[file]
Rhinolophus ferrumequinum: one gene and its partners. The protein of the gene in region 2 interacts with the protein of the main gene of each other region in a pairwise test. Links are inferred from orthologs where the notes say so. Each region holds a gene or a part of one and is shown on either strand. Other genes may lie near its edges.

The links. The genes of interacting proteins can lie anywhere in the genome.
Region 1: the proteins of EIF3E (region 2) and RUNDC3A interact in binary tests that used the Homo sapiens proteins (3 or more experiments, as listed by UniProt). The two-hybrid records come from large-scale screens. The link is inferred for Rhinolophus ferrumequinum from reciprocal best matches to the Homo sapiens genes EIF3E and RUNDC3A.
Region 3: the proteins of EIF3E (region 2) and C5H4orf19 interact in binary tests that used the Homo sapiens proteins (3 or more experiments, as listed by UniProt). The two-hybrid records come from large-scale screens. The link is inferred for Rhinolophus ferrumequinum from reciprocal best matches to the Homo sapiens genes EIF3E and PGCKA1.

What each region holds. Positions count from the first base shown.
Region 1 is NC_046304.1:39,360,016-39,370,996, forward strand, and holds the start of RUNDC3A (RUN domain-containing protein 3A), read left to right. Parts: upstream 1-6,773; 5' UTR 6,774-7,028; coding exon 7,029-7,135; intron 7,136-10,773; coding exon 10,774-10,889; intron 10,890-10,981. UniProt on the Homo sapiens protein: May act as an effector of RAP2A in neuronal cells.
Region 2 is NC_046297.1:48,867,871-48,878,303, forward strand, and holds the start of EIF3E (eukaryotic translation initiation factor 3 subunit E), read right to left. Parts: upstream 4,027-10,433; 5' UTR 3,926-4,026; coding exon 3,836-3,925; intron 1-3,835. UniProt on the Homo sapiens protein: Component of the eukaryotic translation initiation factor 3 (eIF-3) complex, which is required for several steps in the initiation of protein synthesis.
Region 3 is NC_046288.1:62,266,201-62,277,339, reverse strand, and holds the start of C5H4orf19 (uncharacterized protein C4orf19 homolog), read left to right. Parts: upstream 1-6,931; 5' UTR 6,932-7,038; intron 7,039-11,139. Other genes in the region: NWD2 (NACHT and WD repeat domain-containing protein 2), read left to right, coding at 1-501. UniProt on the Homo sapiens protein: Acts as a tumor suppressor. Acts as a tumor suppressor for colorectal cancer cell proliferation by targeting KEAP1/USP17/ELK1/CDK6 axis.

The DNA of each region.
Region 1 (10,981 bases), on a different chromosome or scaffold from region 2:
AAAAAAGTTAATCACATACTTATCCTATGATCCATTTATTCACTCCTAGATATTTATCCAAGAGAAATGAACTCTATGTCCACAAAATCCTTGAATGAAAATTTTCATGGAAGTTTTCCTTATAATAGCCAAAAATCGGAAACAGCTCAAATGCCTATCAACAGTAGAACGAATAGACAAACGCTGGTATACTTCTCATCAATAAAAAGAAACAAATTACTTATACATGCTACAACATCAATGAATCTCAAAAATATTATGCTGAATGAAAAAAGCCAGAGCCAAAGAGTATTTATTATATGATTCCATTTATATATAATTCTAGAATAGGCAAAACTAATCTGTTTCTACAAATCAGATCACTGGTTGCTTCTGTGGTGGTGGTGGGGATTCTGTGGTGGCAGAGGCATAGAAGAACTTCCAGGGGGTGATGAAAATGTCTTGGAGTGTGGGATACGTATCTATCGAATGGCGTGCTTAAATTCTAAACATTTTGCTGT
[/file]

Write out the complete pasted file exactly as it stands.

Rhinolophus ferrumequinum: one gene and its partners. The protein of the gene in region 2 interacts with the protein of the main gene of each other region in a pairwise test. Links are inferred from orthologs where the notes say so. Each region holds a gene or a part of one and is shown on either strand. Other genes may lie near its edges.

The links. The genes of interacting proteins can lie anywhere in the genome.
Region 1: the proteins of EIF3E (region 2) and RUNDC3A interact in binary tests that used the Homo sapiens proteins (3 or more experiments, as listed by UniProt). The two-hybrid records come from large-scale screens. The link is inferred for Rhinolophus ferrumequinum from reciprocal best matches to the Homo sapiens genes EIF3E and RUNDC3A.
Region 3: the proteins of EIF3E (region 2) and C5H4orf19 interact in binary tests that used the Homo sapiens proteins (3 or more experiments, as listed by UniProt). The two-hybrid records come from large-scale screens. The link is inferred for Rhinolophus ferrumequinum from reciprocal best matches to the Homo sapiens genes EIF3E and PGCKA1.

What each region holds. Positions count from the first base shown.
Region 1 is NC_046304.1:39,360,016-39,370,996, forward strand, and holds the start of RUNDC3A (RUN domain-containing protein 3A), read left to right. Parts: upstream 1-6,773; 5' UTR 6,774-7,028; coding exon 7,029-7,135; intron 7,136-10,773; coding exon 10,774-10,889; intron 10,890-10,981. UniProt on the Homo sapiens protein: May act as an effector of RAP2A in neuronal cells.
Region 2 is NC_046297.1:48,867,871-48,878,303, forward strand, and holds the start of EIF3E (eukaryotic translation initiation factor 3 subunit E), read right to left. Parts: upstream 4,027-10,433; 5' UTR 3,926-4,026; coding exon 3,836-3,925; intron 1-3,835. UniProt on the Homo sapiens protein: Component of the eukaryotic translation initiation factor 3 (eIF-3) complex, which is required for several steps in the initiation of protein synthesis.
Region 3 is NC_046288.1:62,266,201-62,277,339, reverse strand, and holds the start of C5H4orf19 (uncharacterized protein C4orf19 homolog), read left to right. Parts: upstream 1-6,931; 5' UTR 6,932-7,038; intron 7,039-11,139. Other genes in the region: NWD2 (NACHT and WD repeat domain-containing protein 2), read left to right, coding at 1-501. UniProt on the Homo sapiens protein: Acts as a tumor suppressor. Acts as a tumor suppressor for colorectal cancer cell proliferation by targeting KEAP1/USP17/ELK1/CDK6 axis.

The DNA of each region.
Region 1 (10,981 bases), on a different chromosome or scaffold from region 2:
AAAAAAGTTAATCACATACTTATCCTATGATCCATTTATTCACTCCTAGATATTTATCCAAGAGAAATGAACTCTATGTCCACAAAATCCTTGAATGAAAATTTTCATGGAAGTTTTCCTTATAATAGCCAAAAATCGGAAACAGCTCAAATGCCTATCAACAGTAGAACGAATAGACAAACGCTGGTATACTTCTCATCAATAAAAAGAAACAAATTACTTATACATGCTACAACATCAATGAATCTCAAAAATATTATGCTGAATGAAAAAAGCCAGAGCCAAAGAGTATTTATTATATGATTCCATTTATATATAATTCTAGAATAGGCAAAACTAATCTGTTTCTACAAATCAGATCACTGGTTGCTTCTGTGGTGGTGGTGGGGATTCTGTGGTGGCAGAGGCATAGAAGAACTTCCAGGGGGTGATGAAAATGTCTTGGAGTGTGGGATACGTATCTATCGAATGGCGTGCTTAAATTCTAAACATTTTGCTGT